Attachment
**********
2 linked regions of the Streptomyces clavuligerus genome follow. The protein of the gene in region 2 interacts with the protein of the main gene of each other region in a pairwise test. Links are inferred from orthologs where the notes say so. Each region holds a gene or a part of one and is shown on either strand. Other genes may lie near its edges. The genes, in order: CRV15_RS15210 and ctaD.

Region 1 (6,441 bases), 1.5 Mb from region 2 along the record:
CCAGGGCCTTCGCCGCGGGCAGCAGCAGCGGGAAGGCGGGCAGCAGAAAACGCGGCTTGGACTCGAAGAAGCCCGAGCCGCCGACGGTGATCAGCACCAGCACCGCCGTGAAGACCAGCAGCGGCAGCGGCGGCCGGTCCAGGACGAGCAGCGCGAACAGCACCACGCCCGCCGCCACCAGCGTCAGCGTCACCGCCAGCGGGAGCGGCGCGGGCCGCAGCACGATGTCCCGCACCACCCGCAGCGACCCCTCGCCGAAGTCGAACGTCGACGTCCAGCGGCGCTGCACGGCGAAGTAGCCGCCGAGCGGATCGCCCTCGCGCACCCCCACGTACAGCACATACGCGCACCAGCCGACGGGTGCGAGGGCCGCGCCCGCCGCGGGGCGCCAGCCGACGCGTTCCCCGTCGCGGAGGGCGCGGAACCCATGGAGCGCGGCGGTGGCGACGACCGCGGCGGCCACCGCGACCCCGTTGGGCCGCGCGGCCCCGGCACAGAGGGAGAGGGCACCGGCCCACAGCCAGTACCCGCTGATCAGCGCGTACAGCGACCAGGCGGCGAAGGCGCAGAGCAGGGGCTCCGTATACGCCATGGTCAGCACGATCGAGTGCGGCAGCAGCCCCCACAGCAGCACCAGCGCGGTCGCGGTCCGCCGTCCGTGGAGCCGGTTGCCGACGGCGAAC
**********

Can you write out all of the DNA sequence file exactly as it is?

2 linked regions of the Streptomyces clavuligerus genome follow. The protein of the gene in region 2 interacts with the protein of the main gene of each other region in a pairwise test. Links are inferred from orthologs where the notes say so. Each region holds a gene or a part of one and is shown on either strand. Other genes may lie near its edges. The genes, in order: CRV15_RS15210 and ctaD.

Region 1 (6,441 bases), 1.5 Mb from region 2 along the record:
CCAGGGCCTTCGCCGCGGGCAGCAGCAGCGGGAAGGCGGGCAGCAGAAAACGCGGCTTGGACTCGAAGAAGCCCGAGCCGCCGACGGTGATCAGCACCAGCACCGCCGTGAAGACCAGCAGCGGCAGCGGCGGCCGGTCCAGGACGAGCAGCGCGAACAGCACCACGCCCGCCGCCACCAGCGTCAGCGTCACCGCCAGCGGGAGCGGCGCGGGCCGCAGCACGATGTCCCGCACCACCCGCAGCGACCCCTCGCCGAAGTCGAACGTCGACGTCCAGCGGCGCTGCACGGCGAAGTAGCCGCCGAGCGGATCGCCCTCGCGCACCCCCACGTACAGCACATACGCGCACCAGCCGACGGGTGCGAGGGCCGCGCCCGCCGCGGGGCGCCAGCCGACGCGTTCCCCGTCGCGGAGGGCGCGGAACCCATGGAGCGCGGCGGTGGCGACGACCGCGGCGGCCACCGCGACCCCGTTGGGCCGCGCGGCCCCGGCACAGAGGGAGAGGGCACCGGCCCACAGCCAGTACCCGCTGATCAGCGCGTACAGCGACCAGGCGGCGAAGGCGCAGAGCAGGGGCTCCGTATACGCCATGGTCAGCACGATCGAGTGCGGCAGCAGCCCCCACAGCAGCACCAGCGCGGTCGCGGTCCGCCGTCCGTGGAGCCGGTTGCCGACGGCGAAC